Give it a Lash, Joe!

For the first time in a long time I was excited about an Irish team being picked. My anticipation of the weekend is very different than what I expected of matches under recent regimes.

Declan Kidney reminded me of a gnome, playing a straight bat to every question, giving nothing away with one banality after another. Watching Noel King’s outburst after the Kazakh game reminded one that it is often better to say nothing of interest when the cameras are rolling and passions are high so the rationale behind Kidney’s stance was understandable if tedious.

Through all of this one belief of Kidney’s became clear: the next match was always the biggest one. “Everybody will take a look at it and then move on to the next one.” Every game Ireland played was his cup final and it seemed to wear him and the team down. If only he’d have his first choice team available then things would have been different; how dare Rodge and the Bull get old?!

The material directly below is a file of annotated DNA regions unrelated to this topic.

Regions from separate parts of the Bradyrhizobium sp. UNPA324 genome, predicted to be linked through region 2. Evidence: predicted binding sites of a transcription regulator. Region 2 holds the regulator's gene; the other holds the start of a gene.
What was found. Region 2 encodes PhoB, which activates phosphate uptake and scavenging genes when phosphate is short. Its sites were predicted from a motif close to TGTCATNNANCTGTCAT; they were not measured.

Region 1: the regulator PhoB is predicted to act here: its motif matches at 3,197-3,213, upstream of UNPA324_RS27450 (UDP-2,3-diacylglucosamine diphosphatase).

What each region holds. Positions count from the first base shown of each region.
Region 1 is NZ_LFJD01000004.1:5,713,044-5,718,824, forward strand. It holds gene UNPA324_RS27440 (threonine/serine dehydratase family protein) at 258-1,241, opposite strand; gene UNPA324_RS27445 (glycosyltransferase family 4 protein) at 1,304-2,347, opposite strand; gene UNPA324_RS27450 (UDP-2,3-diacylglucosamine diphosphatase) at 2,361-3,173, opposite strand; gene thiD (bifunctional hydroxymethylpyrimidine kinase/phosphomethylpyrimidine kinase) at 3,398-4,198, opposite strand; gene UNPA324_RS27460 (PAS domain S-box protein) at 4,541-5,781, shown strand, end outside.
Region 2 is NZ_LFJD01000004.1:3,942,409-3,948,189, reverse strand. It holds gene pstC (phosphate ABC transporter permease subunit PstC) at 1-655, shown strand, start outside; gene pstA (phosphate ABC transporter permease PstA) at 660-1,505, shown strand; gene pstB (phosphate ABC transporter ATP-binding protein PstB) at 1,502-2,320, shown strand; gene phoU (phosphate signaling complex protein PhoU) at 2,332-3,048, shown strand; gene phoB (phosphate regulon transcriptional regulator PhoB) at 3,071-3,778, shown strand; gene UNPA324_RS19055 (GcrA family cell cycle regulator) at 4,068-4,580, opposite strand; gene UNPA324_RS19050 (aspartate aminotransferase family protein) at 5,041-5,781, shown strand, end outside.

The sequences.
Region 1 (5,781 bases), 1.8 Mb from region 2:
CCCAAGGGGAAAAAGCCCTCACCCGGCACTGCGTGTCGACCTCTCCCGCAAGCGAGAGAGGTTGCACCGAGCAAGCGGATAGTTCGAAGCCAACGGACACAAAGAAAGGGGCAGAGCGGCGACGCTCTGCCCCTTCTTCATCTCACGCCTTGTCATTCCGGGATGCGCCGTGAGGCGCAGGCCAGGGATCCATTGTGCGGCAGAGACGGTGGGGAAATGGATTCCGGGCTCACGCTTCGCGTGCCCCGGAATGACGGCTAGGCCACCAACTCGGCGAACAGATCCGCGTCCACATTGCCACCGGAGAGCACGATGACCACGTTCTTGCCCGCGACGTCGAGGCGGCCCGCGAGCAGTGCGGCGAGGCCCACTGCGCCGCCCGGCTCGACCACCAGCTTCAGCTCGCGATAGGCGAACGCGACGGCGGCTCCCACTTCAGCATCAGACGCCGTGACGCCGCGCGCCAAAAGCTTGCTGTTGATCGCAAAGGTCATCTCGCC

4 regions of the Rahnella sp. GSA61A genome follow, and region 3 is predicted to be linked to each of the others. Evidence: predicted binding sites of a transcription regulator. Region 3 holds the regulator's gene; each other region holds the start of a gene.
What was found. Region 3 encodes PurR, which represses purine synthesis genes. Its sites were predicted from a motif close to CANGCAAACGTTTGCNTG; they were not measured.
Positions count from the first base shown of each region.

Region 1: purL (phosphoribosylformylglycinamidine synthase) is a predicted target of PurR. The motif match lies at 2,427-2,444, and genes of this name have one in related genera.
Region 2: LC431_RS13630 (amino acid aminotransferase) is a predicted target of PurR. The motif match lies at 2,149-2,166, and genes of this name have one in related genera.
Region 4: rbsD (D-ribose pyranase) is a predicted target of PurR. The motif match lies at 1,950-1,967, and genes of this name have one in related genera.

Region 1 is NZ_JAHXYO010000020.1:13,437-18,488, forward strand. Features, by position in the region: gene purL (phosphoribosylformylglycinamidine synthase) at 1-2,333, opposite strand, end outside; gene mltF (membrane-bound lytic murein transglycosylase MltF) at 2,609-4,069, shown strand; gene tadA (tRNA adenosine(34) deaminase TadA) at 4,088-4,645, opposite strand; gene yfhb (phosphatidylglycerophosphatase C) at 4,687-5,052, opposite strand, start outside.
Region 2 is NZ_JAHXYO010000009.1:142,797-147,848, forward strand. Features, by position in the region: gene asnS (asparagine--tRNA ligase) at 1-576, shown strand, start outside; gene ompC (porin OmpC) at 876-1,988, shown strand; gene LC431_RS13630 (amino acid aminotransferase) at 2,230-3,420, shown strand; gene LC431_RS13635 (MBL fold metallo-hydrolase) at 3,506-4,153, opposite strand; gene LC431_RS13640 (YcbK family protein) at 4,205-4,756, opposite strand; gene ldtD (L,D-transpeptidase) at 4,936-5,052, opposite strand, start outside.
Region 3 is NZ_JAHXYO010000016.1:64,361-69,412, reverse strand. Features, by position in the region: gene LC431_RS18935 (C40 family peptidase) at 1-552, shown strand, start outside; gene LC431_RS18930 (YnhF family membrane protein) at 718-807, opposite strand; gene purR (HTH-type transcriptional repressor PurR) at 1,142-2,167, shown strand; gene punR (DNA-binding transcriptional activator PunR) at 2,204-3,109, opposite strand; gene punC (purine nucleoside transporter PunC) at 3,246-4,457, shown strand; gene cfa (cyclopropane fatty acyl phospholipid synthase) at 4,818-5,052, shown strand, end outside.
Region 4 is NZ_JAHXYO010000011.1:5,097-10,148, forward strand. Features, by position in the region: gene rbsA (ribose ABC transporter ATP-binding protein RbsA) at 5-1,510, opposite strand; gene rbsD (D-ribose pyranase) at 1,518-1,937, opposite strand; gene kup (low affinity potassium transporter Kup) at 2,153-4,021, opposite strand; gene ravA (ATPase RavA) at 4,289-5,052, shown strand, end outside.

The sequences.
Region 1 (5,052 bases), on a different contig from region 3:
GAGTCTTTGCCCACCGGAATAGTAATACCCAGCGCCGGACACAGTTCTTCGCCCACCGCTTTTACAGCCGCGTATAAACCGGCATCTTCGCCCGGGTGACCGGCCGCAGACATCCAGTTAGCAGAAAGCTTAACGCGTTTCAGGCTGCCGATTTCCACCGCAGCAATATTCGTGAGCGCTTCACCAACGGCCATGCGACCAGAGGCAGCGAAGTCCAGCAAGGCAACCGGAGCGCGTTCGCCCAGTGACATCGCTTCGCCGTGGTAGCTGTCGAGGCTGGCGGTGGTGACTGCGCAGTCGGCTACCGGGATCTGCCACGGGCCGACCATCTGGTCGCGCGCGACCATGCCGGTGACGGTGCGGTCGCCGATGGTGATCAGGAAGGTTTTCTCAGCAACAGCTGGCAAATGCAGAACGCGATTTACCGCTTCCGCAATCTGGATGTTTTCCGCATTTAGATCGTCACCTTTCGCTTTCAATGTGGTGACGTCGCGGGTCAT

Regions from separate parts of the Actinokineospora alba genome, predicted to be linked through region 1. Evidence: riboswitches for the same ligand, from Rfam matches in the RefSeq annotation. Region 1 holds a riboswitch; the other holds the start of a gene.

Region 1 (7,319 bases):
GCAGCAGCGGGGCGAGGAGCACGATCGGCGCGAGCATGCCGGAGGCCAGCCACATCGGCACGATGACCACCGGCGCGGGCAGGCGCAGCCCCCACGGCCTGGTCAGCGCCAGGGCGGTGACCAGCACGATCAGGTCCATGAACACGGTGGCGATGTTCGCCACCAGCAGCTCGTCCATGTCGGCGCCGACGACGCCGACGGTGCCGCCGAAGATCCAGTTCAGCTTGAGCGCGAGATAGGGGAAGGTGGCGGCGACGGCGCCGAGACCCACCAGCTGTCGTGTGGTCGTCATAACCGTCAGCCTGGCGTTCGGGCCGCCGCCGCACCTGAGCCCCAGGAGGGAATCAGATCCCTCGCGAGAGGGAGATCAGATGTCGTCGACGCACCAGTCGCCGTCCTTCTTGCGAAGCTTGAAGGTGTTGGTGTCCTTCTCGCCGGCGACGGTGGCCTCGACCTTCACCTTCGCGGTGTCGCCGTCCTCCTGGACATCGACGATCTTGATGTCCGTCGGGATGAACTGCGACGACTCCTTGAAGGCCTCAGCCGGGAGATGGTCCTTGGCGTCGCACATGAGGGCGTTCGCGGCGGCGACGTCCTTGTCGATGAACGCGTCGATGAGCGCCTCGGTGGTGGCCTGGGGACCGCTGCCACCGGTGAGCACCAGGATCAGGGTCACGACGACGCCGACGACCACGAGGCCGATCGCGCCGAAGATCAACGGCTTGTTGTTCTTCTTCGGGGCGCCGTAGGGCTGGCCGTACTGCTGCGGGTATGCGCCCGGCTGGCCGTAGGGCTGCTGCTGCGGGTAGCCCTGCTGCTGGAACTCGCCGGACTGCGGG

While Kidney played Dorian Gray with his Grand Slam team, the pressure mounted and Tommy Bowe revealed that “Going into that Argentina game [in 2012] wasn’t really the best place to be. We felt under a lot of pressure but pulled out a big performance that day.”

A change is as good as a rest and Joe Schmidt is a different interview than Kidney with a good bit more chat in response to most questions. Schmidt’s modus operandi is absolute rather than relative. His players tell of exacting standards in match reviews but he seems less defined by the result than other coaches. Eventually he will be judged on results as all coaches are but this job doesn’t seem like it defines him as it did both Kidney and O’Sullivan.

What Schmidt wants from his team is “A little bit of cohesion. A little bit of clarity. A priority list of what we must do, of what we would like to be able to do and what would be a bonus, and we’ll try to focus on what are the real key things for us. A big part of that is being very collective in whatever we do.”